One day on Facebook I happened to read Mark Driscoll’s status update. He said something about Christians drinking alcoholic beverages. The comments on his update erupted with a flood of people speaking for it and against it. This led me to start thinking, “Is it really that serious? Are you kidding me, people are actually arguing over it being okay to drink wine and beer as Christians. Where is this type of passion in the Body of Christ for sanctification and holiness?” Right there is where this blog began to bubble in my heart and mind. My mind would not shut-up. So here I am, writing to address this issue objectively and biblically.
Let’s start with some of what the Bible has to say or show about drinking wine.
Old Testament people drank wine and were told to drink wine at times (too many verses to list)
Jesus turned water into wine (Jn. 2:1-10)
Jesus drank wine (Mk. 2:16, Lk. 5:30)
Jesus and His disciples drank wine at the Lord’s Supper (the first “communion”) (Lk. 22:14-20)
Apostle Paul told Timothy to drink a little wine for infirmities (1Tim. 5:23)
A voice in the midst of the four living creature around the throne of God said not to harm the wine on earth (Rev. 6:5-6)
Wine is not for Nazarites or priests (Lev. 10:8-11, Num. 6:1-4)
Bishops, elders, pastors, deacons, deaconess, and older women are not to drink much wine (1Tim. 3:1-10, Tit. 1:5-9; 2:3)
Don’t get drunk (too many verses to list)
Not wise for kings and princes to drink wine (Prov. 31:4-5)
Don’t seek out wine (Prov. 23:29-35)
Don’t drink wine if it causes your brother to stumble (Rom. 14:21)
Wine is addictive (1Tim. 3:3, 8, Tit. 1:7, 2:3)
Wine makes a mockery of you and strong drink (beer, liquor) leads to commotions (Prov. 20:1)
Wine takes away understanding (Hos. 4:11)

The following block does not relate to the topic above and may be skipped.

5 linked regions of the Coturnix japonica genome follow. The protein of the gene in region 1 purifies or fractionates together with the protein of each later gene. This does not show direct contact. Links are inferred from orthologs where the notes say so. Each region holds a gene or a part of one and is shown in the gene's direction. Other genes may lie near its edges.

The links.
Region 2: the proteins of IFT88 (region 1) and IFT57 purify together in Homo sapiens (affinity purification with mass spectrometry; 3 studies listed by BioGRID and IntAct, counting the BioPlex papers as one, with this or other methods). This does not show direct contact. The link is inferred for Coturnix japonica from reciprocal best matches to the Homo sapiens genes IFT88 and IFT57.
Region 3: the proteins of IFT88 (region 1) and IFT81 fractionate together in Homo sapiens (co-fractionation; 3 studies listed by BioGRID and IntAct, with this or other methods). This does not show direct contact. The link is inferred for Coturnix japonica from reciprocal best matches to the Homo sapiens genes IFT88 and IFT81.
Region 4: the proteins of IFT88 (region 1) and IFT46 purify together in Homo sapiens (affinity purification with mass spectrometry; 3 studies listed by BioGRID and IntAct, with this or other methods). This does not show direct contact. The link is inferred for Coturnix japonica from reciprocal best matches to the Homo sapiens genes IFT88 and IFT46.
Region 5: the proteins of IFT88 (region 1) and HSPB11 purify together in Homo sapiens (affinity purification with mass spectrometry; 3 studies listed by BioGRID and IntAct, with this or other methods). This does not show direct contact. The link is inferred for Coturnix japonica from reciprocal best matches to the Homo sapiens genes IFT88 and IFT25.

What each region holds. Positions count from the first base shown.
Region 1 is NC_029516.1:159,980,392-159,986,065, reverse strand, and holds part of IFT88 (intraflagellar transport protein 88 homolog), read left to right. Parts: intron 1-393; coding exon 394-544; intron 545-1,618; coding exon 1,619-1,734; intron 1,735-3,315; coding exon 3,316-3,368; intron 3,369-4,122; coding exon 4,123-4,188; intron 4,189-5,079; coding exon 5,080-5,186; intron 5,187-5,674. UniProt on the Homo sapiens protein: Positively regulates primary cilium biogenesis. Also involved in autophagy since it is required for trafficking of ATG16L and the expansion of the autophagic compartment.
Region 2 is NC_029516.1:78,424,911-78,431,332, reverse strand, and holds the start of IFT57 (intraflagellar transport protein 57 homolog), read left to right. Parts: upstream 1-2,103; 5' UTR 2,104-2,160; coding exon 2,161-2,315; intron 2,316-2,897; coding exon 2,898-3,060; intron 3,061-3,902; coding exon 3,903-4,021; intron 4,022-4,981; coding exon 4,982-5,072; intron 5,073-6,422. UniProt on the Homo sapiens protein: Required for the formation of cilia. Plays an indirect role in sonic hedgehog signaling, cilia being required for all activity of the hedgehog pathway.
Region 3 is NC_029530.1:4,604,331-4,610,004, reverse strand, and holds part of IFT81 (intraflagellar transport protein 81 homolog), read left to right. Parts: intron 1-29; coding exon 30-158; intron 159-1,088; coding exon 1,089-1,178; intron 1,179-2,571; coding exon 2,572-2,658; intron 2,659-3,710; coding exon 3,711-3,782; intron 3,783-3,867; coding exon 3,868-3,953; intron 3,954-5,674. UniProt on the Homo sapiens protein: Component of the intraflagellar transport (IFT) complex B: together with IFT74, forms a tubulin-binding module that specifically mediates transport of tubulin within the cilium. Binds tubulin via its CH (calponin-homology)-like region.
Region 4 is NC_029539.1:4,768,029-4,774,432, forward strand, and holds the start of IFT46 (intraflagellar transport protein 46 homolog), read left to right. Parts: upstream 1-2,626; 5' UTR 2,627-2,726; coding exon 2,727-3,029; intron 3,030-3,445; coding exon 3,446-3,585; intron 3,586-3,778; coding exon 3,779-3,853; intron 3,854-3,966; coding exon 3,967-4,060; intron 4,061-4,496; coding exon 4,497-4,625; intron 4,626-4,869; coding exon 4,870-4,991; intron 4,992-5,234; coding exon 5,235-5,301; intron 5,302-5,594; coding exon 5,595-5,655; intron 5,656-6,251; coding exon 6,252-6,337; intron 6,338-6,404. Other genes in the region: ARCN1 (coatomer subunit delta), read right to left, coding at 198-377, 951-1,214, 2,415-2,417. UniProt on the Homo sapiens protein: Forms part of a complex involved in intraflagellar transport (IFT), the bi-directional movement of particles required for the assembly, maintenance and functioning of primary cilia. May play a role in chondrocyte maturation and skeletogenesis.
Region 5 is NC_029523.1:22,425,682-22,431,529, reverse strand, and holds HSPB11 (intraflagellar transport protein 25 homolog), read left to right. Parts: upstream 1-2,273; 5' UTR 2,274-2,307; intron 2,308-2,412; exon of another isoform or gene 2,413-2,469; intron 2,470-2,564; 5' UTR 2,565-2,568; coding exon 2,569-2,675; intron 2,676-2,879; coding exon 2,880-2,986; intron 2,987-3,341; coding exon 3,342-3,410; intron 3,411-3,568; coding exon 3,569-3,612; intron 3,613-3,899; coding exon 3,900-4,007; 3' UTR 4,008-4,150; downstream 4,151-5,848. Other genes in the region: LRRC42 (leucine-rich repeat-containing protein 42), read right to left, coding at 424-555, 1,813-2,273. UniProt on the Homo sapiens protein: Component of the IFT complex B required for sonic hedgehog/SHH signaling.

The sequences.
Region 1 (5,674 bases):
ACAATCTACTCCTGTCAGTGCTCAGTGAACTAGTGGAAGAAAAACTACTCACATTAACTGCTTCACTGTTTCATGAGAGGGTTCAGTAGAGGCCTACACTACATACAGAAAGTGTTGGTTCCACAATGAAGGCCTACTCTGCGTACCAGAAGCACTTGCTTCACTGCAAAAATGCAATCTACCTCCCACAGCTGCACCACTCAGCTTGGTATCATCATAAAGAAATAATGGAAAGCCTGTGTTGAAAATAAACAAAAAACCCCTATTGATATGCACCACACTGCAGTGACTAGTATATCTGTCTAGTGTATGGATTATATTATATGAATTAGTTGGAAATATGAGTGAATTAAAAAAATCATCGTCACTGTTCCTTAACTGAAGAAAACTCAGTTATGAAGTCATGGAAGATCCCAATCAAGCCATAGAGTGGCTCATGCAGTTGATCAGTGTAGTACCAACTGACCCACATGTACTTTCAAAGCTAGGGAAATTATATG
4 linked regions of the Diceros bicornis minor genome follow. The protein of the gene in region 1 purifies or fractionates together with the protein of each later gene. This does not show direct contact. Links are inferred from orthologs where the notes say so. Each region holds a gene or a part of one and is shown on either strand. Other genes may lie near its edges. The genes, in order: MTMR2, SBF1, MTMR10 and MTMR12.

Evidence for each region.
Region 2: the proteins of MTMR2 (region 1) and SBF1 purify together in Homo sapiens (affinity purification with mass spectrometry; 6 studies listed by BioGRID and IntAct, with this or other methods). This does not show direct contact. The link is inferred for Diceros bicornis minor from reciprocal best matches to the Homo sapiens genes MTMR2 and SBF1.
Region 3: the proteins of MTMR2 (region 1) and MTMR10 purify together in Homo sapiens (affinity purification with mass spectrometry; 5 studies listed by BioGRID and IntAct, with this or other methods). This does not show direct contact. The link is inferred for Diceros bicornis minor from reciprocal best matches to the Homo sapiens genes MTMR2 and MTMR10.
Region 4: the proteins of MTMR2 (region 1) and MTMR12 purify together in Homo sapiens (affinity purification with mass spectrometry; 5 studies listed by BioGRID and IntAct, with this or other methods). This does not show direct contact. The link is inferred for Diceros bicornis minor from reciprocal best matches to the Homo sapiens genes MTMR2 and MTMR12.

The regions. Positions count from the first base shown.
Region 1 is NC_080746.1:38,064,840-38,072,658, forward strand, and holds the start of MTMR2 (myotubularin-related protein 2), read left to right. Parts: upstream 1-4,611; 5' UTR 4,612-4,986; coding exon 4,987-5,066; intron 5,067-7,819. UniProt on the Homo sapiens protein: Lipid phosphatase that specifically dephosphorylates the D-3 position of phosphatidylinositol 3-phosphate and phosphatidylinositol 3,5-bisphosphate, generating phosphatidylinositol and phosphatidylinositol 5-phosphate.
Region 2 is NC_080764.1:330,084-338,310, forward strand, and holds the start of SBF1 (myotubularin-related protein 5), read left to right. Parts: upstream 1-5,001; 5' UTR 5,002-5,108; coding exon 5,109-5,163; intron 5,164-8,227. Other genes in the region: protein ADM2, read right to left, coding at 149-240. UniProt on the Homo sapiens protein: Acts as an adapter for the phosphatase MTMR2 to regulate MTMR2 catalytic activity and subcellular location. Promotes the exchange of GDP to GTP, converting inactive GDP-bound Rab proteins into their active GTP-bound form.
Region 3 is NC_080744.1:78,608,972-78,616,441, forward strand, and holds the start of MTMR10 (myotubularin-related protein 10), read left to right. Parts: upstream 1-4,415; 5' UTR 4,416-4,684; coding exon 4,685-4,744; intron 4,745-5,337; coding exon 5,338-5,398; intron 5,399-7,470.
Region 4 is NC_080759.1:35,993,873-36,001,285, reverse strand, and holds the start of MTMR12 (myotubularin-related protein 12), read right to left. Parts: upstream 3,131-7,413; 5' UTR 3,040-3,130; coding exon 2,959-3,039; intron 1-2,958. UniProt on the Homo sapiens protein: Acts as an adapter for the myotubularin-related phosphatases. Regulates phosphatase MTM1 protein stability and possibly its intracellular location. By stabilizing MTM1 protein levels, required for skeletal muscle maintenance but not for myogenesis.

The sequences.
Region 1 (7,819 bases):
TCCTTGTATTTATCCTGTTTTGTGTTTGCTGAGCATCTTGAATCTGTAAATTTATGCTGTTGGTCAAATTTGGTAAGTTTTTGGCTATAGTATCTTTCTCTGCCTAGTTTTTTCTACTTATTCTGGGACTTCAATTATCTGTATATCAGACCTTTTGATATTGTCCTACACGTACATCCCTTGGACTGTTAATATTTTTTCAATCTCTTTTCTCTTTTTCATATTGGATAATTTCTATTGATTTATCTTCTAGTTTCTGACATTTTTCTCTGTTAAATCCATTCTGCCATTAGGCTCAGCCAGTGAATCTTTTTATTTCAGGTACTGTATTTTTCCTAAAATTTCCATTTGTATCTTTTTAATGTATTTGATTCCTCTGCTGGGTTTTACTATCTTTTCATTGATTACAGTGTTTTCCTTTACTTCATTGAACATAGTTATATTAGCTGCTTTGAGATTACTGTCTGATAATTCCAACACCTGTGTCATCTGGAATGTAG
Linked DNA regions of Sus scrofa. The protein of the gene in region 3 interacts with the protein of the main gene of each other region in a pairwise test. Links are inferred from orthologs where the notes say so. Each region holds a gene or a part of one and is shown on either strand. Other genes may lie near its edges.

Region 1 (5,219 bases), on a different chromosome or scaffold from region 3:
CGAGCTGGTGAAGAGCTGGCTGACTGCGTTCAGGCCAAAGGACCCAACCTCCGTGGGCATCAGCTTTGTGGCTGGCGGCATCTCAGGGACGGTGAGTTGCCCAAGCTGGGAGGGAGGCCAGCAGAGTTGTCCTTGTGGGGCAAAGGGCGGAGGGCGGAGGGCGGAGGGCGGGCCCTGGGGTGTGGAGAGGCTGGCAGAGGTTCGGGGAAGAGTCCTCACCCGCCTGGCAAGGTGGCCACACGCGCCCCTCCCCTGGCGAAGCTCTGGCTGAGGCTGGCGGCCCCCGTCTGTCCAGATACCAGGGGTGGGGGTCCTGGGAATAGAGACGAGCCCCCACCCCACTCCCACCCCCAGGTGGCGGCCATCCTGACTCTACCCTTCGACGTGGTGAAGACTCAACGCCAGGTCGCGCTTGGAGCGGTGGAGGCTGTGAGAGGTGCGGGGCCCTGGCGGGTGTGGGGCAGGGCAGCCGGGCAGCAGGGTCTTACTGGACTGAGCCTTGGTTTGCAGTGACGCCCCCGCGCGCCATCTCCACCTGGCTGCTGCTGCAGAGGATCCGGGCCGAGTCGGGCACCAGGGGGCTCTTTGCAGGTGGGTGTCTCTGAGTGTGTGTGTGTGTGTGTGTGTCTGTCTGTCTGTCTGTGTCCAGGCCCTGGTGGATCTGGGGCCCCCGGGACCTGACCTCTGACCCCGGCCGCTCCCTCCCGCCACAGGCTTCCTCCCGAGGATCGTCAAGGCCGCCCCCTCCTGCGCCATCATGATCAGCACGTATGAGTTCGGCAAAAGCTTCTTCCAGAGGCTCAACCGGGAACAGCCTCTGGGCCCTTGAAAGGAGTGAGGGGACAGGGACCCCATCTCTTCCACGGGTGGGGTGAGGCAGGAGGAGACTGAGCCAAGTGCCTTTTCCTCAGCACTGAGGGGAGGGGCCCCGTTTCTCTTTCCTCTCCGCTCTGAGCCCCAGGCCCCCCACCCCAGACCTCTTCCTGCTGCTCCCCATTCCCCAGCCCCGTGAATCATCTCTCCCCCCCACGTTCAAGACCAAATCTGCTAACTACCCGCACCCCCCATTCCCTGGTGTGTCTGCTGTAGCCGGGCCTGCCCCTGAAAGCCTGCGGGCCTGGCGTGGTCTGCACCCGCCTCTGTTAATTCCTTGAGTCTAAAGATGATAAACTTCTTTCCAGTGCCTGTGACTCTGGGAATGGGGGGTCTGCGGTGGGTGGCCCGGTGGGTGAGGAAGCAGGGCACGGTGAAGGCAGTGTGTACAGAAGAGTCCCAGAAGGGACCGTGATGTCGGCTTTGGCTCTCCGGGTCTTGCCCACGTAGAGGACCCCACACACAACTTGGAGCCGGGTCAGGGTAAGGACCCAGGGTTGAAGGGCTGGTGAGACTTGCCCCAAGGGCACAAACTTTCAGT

Wine gratifies the flesh/stimulates the body (Eccl. 2:3)
The “wine” used in all of these verses are from the same Hebrew term (yayin) and Greek term (oinos).
Clarifying A Few Things
The exact nature of the “wine” used in the New Testament is unconfirmed. Here is why. In the O.T., there are two terms for wine: tirosh, which is juice; and yayin, which means a fermented drink; (“strong drink” is a different term). Nowhere in the N.T. is there a term used for juice. They use the same term, oinos, for every occurrence of wine; (except for in Acts 2:13 where gleukos is used, which means a highly intoxicating fermented wine, a.k.a “new wine”).
During Bible times they only had three things to drink other than wine type beverages…juice, water, and milk. In the N.T. language it appears that other than wine, new wine, and liquor (a.k.a “strong drink”, sikera, which means an intensely fermented drink) they only drank water and milk. Wine, new wine, and liquor are all intoxicants—they can get you drunk/intoxicated. This would imply that nobody in the N.T. drunk juice as they did in the O.T., which is highly unlikely knowing the times back then. Thus, it’s probable that the term “wine” used in its 100+ occurrences also refers to “juice” in some of those occasions. It is on which of those occasions that scholars are unconfirmed on.
Am I diluting Jesus’ miracle? No, because to take jars of water with no fruit around and instantly turn them into wine or juice is still a miracle; (though in that specific occasion it’s more likely that it was wine, taking into consideration that Jews historically drank wine at weddings, banquets, parties, and so on). My point in sharing this is to display that the meaning for wine in the N.T. is not as clear as it is in the O.T. So we have to look at it from another perspective and in its historical and/or literary context to get its proper meaning.
Another point to share is purpose/motive.
Why did Jesus turn water into wine and drank wine on other occasions? Turning water to wine was for miracle-sake so to begin displaying who He was and His ministry (Jn. 2:11). Him drinking a little wine (unconfirmed to which it is) was to reach sinners (Mk. 2:16, Lk. 5:30); for which he was falsely accused of being a glutton and drunkard (Matt. 11:19). He also drank wine during the Lord's supper (Lk. 22:14-20). Jesus’ purpose for why He dabbled with wine was to solely glorify God, not to gratify His flesh. For those Christians who are “for” drinking wine, can you say your purpose for dabbling in wine is the same? Because if not, you cannot validly use these instances of Jesus to justify why you drink wine.
Why would the Bible endorse drinking wine?